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Journal of Current Southeast Asian Affairs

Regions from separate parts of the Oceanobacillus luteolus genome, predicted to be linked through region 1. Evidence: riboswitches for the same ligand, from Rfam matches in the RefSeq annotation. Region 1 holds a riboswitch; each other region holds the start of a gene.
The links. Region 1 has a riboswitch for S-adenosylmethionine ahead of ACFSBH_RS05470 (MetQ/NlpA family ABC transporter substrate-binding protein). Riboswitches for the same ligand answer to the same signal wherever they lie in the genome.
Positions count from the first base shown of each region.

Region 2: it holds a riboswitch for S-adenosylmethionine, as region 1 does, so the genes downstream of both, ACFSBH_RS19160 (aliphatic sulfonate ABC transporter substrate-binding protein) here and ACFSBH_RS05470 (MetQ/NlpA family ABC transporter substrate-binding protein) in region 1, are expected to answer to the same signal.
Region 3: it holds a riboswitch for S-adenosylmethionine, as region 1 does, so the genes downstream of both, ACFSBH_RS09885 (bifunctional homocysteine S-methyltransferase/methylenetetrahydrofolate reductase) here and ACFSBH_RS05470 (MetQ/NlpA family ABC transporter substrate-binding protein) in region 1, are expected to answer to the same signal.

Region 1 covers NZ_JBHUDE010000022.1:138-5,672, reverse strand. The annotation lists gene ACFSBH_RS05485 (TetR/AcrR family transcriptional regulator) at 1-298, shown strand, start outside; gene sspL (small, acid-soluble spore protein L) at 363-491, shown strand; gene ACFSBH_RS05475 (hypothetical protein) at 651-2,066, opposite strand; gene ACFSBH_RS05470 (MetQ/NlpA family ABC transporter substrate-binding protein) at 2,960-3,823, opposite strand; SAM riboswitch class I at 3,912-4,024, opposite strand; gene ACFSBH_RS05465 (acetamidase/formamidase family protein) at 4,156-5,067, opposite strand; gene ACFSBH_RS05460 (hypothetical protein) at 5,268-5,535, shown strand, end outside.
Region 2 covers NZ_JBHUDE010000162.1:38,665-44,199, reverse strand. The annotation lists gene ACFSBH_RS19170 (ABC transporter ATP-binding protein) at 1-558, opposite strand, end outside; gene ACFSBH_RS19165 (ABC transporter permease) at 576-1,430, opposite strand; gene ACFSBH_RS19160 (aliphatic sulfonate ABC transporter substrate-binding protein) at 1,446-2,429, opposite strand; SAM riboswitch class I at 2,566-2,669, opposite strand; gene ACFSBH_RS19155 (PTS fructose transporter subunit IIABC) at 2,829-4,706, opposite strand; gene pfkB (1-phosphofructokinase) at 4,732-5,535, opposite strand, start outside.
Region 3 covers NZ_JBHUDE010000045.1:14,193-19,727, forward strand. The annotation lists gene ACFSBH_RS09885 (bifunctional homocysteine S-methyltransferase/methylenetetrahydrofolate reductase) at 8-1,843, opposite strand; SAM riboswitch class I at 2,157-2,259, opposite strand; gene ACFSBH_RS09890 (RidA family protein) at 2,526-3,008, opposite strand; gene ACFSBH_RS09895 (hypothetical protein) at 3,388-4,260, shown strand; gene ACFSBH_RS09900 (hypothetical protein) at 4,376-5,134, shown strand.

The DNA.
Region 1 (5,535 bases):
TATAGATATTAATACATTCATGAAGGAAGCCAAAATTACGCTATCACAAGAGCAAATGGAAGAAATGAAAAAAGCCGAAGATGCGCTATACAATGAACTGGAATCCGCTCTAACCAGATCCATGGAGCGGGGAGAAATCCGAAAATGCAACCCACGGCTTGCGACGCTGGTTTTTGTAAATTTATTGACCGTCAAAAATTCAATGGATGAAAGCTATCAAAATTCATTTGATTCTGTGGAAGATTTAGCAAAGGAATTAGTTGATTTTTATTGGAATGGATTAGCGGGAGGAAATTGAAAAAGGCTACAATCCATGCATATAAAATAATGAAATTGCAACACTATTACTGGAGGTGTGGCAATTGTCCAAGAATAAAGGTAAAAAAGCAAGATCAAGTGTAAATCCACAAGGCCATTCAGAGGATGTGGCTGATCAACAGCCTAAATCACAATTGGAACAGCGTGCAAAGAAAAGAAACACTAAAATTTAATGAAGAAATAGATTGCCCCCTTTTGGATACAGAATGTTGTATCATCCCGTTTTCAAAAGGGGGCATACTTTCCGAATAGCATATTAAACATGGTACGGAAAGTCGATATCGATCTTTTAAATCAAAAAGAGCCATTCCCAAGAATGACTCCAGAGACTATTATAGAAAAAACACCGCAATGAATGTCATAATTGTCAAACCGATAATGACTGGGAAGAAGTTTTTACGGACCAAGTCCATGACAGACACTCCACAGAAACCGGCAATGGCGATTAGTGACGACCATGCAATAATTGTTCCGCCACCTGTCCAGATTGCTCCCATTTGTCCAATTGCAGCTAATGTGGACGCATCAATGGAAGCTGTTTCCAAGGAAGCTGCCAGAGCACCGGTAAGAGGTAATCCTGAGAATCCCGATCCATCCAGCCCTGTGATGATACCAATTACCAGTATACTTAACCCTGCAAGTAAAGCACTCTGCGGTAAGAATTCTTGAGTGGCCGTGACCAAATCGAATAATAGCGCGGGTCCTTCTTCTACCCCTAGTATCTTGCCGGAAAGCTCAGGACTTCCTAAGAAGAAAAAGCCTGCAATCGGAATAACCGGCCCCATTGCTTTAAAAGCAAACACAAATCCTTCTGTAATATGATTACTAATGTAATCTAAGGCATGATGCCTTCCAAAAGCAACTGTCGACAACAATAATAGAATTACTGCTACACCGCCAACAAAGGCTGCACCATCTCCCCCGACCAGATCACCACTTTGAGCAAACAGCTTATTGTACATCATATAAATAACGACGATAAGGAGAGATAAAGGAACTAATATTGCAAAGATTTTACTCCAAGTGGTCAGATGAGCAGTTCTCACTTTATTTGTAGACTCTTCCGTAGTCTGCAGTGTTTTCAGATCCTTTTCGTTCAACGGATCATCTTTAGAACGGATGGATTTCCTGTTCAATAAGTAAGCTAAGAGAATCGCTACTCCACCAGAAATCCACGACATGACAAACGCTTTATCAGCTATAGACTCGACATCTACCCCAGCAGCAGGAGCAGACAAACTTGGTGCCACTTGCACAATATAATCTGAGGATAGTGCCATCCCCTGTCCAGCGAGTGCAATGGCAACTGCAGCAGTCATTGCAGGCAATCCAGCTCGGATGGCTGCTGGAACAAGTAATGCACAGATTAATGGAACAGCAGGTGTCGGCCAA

This paper examines the role of new communication technologies in the regime change of Malaysia’s 2018 elections. I argue that growing Internet penetration in semi-rural areas of Malaysia’s Peninsula “heartlands” allow for new forms of campaign message to be spread in unique and compelling ways. Facebook and instant-messenger platform WhatsApp are playing a prominent role in shaping political discourse in contemporary Malaysia, and this was evident in the election campaign that brought an end to Malaysia’s ruling coalition, the Barisan Nasional’s, 60-year hold on power. In this article I use James Scott’s (1987) Weapons of the Weak as the theoretical foundation for assessing the role of WhatsApp and other social media sites as tools of resistance, specifically in spreading information about the corruption and nepotism of Prime Minister Najib Razak and his wife, Rosmah Mansour. Given the prominence of the smartphone for news and information in Southeast Asia, this article explains how the digital era is changing the avenues via which the region receives and shares political information – as well as outlines the consequences that it brings for elections campaigns and democracy.